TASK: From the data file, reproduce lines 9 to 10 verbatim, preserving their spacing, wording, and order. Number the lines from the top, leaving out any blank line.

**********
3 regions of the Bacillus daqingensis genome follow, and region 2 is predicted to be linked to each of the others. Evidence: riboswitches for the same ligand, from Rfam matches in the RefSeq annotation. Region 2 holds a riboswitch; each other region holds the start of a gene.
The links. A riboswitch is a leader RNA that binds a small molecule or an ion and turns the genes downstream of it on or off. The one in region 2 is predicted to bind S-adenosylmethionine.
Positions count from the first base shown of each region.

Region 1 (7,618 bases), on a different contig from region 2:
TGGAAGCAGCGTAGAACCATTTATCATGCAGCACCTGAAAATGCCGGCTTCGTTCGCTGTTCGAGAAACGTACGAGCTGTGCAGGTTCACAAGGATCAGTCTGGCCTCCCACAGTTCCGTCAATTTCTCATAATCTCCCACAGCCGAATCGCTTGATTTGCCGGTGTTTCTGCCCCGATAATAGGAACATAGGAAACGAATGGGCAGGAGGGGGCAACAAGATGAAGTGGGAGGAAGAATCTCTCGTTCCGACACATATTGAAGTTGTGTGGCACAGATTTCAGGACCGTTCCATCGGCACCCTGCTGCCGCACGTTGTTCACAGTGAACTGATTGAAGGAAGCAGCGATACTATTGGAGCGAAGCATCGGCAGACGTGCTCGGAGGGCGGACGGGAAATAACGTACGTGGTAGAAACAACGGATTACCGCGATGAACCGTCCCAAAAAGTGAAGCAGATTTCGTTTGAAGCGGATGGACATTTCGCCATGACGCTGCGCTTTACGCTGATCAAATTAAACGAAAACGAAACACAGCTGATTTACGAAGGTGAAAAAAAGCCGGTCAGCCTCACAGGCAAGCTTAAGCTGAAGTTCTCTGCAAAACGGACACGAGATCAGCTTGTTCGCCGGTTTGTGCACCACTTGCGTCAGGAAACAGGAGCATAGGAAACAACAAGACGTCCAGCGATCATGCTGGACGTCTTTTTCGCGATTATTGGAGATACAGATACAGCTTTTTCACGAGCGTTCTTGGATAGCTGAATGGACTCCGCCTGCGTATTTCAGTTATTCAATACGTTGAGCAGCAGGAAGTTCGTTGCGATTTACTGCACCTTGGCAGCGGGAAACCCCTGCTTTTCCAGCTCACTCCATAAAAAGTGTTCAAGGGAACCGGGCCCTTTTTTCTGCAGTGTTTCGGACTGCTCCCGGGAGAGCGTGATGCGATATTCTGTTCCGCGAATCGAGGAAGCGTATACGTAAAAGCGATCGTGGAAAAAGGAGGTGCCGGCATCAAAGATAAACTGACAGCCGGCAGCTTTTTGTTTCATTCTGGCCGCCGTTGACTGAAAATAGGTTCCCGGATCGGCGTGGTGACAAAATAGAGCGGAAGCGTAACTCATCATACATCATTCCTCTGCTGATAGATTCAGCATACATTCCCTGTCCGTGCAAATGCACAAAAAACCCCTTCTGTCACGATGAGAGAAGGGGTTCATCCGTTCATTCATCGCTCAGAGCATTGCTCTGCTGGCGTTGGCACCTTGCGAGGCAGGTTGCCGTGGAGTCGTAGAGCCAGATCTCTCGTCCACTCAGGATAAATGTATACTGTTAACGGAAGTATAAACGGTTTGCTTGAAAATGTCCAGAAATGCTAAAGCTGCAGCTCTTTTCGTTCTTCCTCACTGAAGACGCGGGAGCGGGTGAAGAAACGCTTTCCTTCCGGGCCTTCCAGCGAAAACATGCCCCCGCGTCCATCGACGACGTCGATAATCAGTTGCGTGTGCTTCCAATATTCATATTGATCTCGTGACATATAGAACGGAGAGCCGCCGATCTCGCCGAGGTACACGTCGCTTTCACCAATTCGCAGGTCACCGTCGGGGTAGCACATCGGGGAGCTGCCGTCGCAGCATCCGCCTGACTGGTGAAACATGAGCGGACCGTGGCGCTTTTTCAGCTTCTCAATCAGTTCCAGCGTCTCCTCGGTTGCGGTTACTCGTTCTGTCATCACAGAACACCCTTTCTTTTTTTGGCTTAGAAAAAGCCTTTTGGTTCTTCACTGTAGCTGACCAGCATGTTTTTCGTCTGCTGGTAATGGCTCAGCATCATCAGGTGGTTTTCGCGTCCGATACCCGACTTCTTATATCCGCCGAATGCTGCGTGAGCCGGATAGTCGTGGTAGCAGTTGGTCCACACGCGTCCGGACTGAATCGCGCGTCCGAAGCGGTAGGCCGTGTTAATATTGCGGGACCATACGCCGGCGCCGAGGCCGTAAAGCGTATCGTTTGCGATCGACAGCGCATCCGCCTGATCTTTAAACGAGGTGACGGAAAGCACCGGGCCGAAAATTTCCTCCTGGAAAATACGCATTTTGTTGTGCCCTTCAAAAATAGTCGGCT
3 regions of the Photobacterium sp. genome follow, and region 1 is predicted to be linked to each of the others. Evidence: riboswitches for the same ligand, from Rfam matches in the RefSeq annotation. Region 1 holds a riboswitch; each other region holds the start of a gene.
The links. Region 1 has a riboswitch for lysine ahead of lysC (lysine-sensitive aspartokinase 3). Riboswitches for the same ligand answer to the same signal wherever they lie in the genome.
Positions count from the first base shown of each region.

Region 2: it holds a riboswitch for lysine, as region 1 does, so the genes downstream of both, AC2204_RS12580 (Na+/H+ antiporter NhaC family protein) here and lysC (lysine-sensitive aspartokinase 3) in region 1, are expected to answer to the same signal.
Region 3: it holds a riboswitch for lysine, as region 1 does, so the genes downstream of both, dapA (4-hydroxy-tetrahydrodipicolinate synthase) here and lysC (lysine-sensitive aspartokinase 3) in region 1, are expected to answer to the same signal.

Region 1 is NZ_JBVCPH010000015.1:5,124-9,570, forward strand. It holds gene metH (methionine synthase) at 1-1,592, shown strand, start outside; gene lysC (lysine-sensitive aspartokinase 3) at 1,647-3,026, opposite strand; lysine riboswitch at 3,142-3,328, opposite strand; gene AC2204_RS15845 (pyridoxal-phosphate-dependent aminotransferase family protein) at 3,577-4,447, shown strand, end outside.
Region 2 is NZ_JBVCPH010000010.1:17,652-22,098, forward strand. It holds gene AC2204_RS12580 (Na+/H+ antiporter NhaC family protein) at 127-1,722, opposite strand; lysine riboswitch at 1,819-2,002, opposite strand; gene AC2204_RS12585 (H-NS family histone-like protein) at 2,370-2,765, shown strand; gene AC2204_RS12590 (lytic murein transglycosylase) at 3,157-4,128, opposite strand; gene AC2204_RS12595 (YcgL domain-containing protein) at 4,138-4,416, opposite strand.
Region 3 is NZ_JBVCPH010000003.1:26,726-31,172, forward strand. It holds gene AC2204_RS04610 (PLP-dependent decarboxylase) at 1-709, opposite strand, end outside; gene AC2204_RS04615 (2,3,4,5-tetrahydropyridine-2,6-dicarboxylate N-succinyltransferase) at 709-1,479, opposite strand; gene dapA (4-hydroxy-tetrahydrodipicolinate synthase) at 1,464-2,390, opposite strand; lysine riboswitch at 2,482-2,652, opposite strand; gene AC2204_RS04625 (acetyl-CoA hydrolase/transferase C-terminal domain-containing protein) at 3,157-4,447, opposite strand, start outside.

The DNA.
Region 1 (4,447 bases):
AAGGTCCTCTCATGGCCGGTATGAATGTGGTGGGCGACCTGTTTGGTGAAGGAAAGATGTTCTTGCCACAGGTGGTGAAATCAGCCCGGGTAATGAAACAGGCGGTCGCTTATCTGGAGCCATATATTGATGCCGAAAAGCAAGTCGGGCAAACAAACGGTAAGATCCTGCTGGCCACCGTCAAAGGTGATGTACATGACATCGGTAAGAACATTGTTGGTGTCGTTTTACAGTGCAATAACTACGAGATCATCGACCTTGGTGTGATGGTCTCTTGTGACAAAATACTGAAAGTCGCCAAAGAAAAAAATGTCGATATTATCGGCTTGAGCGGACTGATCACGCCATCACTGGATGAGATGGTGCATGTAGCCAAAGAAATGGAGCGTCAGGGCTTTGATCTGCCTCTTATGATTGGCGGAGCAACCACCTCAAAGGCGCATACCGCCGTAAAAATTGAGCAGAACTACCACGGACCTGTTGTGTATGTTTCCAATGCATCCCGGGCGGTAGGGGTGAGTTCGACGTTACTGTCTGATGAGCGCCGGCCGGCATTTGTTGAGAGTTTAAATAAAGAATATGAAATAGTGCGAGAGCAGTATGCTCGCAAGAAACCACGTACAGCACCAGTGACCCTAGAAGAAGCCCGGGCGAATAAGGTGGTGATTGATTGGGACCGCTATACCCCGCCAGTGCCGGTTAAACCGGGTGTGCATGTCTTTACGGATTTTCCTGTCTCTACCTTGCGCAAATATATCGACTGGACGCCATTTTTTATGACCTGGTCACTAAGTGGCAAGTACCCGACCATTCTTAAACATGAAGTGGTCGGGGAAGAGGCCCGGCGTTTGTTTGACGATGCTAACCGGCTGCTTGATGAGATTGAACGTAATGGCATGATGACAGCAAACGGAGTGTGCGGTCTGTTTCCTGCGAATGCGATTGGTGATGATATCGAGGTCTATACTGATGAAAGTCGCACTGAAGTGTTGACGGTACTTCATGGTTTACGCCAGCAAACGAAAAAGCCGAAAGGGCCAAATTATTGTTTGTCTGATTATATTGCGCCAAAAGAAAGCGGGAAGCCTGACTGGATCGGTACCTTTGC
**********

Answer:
Region 2: it holds a riboswitch for lysine, as region 1 does, so the genes downstream of both, AC2204_RS12580 (Na+/H+ antiporter NhaC family protein) here and lysC (lysine-sensitive aspartokinase 3) in region 1, are expected to answer to the same signal.
Region 3: it holds a riboswitch for lysine, as region 1 does, so the genes downstream of both, dapA (4-hydroxy-tetrahydrodipicolinate synthase) here and lysC (lysine-sensitive aspartokinase 3) in region 1, are expected to answer to the same signal.